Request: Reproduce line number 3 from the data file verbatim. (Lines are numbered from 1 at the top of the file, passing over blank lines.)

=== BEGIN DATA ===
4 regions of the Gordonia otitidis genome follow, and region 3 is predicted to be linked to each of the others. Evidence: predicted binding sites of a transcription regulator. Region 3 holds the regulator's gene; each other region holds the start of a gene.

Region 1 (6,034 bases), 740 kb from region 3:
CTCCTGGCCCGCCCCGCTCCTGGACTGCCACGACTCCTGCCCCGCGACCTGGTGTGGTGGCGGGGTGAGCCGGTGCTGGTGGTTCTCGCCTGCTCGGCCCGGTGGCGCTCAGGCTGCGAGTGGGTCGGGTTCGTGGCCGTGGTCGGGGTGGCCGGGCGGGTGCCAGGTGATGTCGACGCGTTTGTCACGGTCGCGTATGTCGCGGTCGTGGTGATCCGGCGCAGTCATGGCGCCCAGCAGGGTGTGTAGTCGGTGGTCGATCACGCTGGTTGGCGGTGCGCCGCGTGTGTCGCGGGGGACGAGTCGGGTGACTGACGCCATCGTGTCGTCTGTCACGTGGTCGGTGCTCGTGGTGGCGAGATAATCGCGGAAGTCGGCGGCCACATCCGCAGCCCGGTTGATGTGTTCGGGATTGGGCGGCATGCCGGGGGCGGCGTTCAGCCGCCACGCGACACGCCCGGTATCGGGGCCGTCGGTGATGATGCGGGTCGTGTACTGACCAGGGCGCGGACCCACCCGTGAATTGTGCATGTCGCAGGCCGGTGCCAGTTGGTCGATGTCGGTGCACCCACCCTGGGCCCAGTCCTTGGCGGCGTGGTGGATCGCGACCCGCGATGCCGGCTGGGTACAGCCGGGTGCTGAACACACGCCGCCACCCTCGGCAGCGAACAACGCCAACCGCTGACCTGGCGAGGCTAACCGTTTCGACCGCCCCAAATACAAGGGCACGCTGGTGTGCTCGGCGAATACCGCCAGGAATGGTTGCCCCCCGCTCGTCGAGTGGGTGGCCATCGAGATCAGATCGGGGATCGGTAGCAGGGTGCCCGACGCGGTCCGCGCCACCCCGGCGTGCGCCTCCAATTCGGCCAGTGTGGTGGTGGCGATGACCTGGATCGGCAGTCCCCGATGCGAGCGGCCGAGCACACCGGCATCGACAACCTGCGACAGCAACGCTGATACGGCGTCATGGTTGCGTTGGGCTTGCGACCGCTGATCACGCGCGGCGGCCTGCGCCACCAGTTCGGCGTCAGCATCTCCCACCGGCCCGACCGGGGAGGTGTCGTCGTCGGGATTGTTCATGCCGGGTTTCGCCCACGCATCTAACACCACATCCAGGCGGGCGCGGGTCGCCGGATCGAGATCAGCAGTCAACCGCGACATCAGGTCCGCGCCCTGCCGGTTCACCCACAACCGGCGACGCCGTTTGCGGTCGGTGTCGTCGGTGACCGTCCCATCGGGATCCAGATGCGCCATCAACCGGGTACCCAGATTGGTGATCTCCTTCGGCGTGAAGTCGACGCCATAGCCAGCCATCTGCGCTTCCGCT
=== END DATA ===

CTCCTGGCCCGCCCCGCTCCTGGACTGCCACGACTCCTGCCCCGCGACCTGGTGTGGTGGCGGGGTGAGCCGGTGCTGGTGGTTCTCGCCTGCTCGGCCCGGTGGCGCTCAGGCTGCGAGTGGGTCGGGTTCGTGGCCGTGGTCGGGGTGGCCGGGCGGGTGCCAGGTGATGTCGACGCGTTTGTCACGGTCGCGTATGTCGCGGTCGTGGTGATCCGGCGCAGTCATGGCGCCCAGCAGGGTGTGTAGTCGGTGGTCGATCACGCTGGTTGGCGGTGCGCCGCGTGTGTCGCGGGGGACGAGTCGGGTGACTGACGCCATCGTGTCGTCTGTCACGTGGTCGGTGCTCGTGGTGGCGAGATAATCGCGGAAGTCGGCGGCCACATCCGCAGCCCGGTTGATGTGTTCGGGATTGGGCGGCATGCCGGGGGCGGCGTTCAGCCGCCACGCGACACGCCCGGTATCGGGGCCGTCGGTGATGATGCGGGTCGTGTACTGACCAGGGCGCGGACCCACCCGTGAATTGTGCATGTCGCAGGCCGGTGCCAGTTGGTCGATGTCGGTGCACCCACCCTGGGCCCAGTCCTTGGCGGCGTGGTGGATCGCGACCCGCGATGCCGGCTGGGTACAGCCGGGTGCTGAACACACGCCGCCACCCTCGGCAGCGAACAACGCCAACCGCTGACCTGGCGAGGCTAACCGTTTCGACCGCCCCAAATACAAGGGCACGCTGGTGTGCTCGGCGAATACCGCCAGGAATGGTTGCCCCCCGCTCGTCGAGTGGGTGGCCATCGAGATCAGATCGGGGATCGGTAGCAGGGTGCCCGACGCGGTCCGCGCCACCCCGGCGTGCGCCTCCAATTCGGCCAGTGTGGTGGTGGCGATGACCTGGATCGGCAGTCCCCGATGCGAGCGGCCGAGCACACCGGCATCGACAACCTGCGACAGCAACGCTGATACGGCGTCATGGTTGCGTTGGGCTTGCGACCGCTGATCACGCGCGGCGGCCTGCGCCACCAGTTCGGCGTCAGCATCTCCCACCGGCCCGACCGGGGAGGTGTCGTCGTCGGGATTGTTCATGCCGGGTTTCGCCCACGCATCTAACACCACATCCAGGCGGGCGCGGGTCGCCGGATCGAGATCAGCAGTCAACCGCGACATCAGGTCCGCGCCCTGCCGGTTCACCCACAACCGGCGACGCCGTTTGCGGTCGGTGTCGTCGGTGACCGTCCCATCGGGATCCAGATGCGCCATCAACCGGGTACCCAGATTGGTGATCTCCTTCGGCGTGAAGTCGACGCCATAGCCAGCCATCTGCGCTTCCGCT